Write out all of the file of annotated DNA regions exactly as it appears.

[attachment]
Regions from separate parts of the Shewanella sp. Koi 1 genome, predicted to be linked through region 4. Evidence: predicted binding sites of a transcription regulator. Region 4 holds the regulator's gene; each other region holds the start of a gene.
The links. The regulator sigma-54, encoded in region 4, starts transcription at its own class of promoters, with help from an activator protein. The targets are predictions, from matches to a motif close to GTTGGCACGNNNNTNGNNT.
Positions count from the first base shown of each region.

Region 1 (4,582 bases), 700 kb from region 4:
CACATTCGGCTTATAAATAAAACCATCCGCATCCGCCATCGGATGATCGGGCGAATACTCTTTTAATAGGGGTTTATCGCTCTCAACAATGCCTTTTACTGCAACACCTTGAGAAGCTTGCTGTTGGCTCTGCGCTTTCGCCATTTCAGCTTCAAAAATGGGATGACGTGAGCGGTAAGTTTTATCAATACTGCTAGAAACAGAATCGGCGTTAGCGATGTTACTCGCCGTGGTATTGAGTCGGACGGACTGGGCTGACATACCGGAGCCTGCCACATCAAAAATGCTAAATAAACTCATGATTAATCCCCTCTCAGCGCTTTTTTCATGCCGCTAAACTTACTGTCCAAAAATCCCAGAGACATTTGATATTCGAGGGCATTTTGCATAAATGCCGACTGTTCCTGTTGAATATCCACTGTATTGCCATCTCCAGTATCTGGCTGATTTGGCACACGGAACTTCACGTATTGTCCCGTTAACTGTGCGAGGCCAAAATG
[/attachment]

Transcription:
Regions from separate parts of the Shewanella sp. Koi 1 genome, predicted to be linked through region 4. Evidence: predicted binding sites of a transcription regulator. Region 4 holds the regulator's gene; each other region holds the start of a gene.
The links. The regulator sigma-54, encoded in region 4, starts transcription at its own class of promoters, with help from an activator protein. The targets are predictions, from matches to a motif close to GTTGGCACGNNNNTNGNNT.
Positions count from the first base shown of each region.

Region 1 (4,582 bases), 700 kb from region 4:
CACATTCGGCTTATAAATAAAACCATCCGCATCCGCCATCGGATGATCGGGCGAATACTCTTTTAATAGGGGTTTATCGCTCTCAACAATGCCTTTTACTGCAACACCTTGAGAAGCTTGCTGTTGGCTCTGCGCTTTCGCCATTTCAGCTTCAAAAATGGGATGACGTGAGCGGTAAGTTTTATCAATACTGCTAGAAACAGAATCGGCGTTAGCGATGTTACTCGCCGTGGTATTGAGTCGGACGGACTGGGCTGACATACCGGAGCCTGCCACATCAAAAATGCTAAATAAACTCATGATTAATCCCCTCTCAGCGCTTTTTTCATGCCGCTAAACTTACTGTCCAAAAATCCCAGAGACATTTGATATTCGAGGGCATTTTGCATAAATGCCGACTGTTCCTGTTGAATATCCACTGTATTGCCATCTCCAGTATCTGGCTGATTTGGCACACGGAACTTCACGTATTGTCCCGTTAACTGTGCGAGGCCAAAATG